How to do a self breast check - Western Women's and Mens Health
1242
post-template-default,single,single-post,postid-1242,single-format-standard,bridge-core-2.3.9,ajax_fade,page_not_loaded,,footer_responsive_adv,qode-theme-ver-22.4,qode-theme-bridge,qode_header_in_grid,wpb-js-composer js-comp-ver-6.2.0,vc_responsive

How to do a self breast check

How to do a self breast check

Breast awareness

If you are familiar with the way your breasts look and feel, it will make it easier to notice if any changes occur. From your 20s onwards, do the following checks once a month:

First

What to do:

  1. Stand in front of a mirror with your hands on your hips and shoulders straight. Look at the shape, colour and size of your breasts and nipples.
  2. Next, while still looking in the mirror, raise your arms in the air and look for the same things – shape, colour and size of your breasts and nipples.

Why:

A visual check of your breasts will help you to see:

  • the contours of your breasts
  • any changes to their usual shape and colour
  • any discharge from the nipple
  • any redness, rash or swelling.

Next

What to do:

Feel your breasts while you are under the shower.

Why

This is a personal choice, but some women prefer to feel their breasts when they are wet and slippery as it helps them to notice any changes.

Then

Feel your breasts while lying down with your arm bent at the elbow and resting above your head. Stretch your hands so your palms and fingers are flat like a plate – this will allow you to feel without poking your breasts.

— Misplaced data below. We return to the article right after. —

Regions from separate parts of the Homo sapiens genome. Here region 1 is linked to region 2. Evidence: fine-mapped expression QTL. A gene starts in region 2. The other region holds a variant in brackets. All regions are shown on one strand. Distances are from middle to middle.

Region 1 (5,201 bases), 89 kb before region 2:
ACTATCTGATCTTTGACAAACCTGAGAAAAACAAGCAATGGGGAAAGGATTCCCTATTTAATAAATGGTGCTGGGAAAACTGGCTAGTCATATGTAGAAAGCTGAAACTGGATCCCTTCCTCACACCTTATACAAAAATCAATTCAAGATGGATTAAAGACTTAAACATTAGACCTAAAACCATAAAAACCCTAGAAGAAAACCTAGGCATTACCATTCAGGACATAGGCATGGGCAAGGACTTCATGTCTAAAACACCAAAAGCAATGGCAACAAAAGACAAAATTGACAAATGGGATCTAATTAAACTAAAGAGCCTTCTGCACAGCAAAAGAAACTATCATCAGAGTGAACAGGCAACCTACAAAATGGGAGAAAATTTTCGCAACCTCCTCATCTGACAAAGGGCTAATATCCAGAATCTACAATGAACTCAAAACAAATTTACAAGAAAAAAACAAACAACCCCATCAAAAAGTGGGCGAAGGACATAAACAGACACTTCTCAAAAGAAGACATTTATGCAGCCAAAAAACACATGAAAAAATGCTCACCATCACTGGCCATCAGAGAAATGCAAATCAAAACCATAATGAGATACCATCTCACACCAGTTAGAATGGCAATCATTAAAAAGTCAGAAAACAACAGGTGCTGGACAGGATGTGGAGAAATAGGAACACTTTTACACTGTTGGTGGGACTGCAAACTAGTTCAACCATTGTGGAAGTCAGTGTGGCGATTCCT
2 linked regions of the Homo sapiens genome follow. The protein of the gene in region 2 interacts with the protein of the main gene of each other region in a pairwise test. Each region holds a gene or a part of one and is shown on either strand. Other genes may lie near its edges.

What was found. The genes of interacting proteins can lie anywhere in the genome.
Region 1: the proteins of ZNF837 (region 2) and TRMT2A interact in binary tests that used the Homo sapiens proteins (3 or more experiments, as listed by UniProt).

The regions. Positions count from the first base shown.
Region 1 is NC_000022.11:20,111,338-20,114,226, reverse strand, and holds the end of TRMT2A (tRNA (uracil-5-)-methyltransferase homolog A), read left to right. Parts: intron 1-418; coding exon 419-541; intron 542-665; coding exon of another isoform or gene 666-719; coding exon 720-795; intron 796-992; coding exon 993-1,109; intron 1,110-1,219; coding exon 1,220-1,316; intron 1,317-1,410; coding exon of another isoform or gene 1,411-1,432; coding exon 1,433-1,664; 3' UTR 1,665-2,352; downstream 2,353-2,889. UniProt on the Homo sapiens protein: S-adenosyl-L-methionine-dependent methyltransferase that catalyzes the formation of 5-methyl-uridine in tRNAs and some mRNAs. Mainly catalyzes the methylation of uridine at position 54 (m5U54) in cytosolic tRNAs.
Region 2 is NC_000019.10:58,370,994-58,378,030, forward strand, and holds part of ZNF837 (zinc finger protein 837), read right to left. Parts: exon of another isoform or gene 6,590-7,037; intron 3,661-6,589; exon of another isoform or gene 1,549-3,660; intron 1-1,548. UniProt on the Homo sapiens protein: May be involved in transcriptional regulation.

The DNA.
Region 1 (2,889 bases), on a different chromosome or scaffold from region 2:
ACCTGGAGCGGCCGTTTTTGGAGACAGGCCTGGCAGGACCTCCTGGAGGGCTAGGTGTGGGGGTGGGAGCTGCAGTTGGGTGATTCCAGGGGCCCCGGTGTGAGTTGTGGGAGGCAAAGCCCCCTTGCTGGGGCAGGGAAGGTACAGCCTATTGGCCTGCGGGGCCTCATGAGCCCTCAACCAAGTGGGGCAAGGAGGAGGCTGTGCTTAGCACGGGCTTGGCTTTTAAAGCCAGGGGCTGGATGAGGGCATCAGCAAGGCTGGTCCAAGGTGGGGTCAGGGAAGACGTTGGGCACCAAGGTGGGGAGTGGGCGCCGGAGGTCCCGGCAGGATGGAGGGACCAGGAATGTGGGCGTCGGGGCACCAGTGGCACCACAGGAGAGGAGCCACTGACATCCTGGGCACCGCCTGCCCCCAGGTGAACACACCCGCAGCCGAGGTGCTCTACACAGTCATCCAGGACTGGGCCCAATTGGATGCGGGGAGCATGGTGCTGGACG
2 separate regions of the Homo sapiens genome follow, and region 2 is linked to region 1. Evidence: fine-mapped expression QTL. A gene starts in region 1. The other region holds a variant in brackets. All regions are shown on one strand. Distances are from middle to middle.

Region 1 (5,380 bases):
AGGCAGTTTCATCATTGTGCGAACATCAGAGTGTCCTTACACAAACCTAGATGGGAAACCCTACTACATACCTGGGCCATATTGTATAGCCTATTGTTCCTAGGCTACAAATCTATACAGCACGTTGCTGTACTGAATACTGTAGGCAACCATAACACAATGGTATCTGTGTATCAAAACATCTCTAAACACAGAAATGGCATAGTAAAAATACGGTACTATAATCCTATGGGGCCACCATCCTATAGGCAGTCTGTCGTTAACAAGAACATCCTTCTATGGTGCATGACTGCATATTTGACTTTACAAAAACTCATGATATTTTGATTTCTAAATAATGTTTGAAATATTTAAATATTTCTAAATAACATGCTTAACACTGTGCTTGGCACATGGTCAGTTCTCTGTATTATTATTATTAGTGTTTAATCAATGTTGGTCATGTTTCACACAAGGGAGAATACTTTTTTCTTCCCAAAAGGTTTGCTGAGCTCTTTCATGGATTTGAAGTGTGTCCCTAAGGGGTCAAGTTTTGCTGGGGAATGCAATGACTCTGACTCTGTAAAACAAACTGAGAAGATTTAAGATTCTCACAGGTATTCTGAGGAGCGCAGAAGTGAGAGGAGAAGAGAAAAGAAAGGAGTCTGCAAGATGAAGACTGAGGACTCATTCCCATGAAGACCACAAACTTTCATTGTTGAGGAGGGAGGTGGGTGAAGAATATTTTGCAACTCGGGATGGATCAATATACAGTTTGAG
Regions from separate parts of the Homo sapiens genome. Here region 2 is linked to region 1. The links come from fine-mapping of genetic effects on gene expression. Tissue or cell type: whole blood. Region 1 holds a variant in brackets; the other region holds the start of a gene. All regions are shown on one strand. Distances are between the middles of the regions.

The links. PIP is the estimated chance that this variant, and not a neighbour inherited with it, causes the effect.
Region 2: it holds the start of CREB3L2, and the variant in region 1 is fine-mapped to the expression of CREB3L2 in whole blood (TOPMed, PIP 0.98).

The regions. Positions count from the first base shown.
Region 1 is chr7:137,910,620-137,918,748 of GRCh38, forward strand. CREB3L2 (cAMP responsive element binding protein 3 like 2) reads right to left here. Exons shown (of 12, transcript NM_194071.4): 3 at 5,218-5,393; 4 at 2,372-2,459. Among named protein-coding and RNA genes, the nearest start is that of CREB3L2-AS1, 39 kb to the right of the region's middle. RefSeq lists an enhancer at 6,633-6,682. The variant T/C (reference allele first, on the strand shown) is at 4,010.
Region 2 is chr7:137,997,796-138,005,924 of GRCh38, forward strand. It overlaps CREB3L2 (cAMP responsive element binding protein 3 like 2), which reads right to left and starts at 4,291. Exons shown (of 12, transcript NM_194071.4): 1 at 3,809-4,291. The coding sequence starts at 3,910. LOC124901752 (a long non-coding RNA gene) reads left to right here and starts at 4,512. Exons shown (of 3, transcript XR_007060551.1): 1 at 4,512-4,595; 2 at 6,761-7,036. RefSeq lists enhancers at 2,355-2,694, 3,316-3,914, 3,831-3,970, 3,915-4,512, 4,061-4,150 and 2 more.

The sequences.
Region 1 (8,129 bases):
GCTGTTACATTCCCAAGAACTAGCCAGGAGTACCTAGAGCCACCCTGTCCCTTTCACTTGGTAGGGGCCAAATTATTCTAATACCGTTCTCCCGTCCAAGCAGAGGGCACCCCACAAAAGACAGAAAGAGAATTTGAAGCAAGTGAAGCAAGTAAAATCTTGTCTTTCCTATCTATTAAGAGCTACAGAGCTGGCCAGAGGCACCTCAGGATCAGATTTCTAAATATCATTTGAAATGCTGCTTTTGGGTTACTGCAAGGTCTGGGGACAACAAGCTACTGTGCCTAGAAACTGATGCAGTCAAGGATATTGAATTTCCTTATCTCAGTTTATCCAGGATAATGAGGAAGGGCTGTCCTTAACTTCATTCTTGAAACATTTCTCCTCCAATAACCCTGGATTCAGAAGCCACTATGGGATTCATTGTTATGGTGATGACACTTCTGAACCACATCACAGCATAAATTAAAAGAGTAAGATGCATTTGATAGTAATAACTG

Make sure you feel the entire breast area from your collarbone to your tummy, and include your armpits.

Why

This will allow you to feel without poking your breasts. It is another helpful way to look for:

  • lumps
  • areas that are painful
  • skin that is:
    • dimpled
    • flattened
    • different from before.

If you detect a new lump, don’t panic. Research shows that 9 in 10 breast lumps are not cancer.

When to see your doctor

You should see your doctor about:

  • new lumps
  • new lumpiness
  • changes in the shape of your breast
  • changes in the colour of your breast
  • changes in the nipple
  • discharge from your nipple
  • puckering or dimpling of breast skin
  • any persistent breast pain
  • any persistent nipple or breast itching or rash.

Info courtesy of Jean Hailes Foundation.

No Comments

Sorry, the comment form is closed at this time.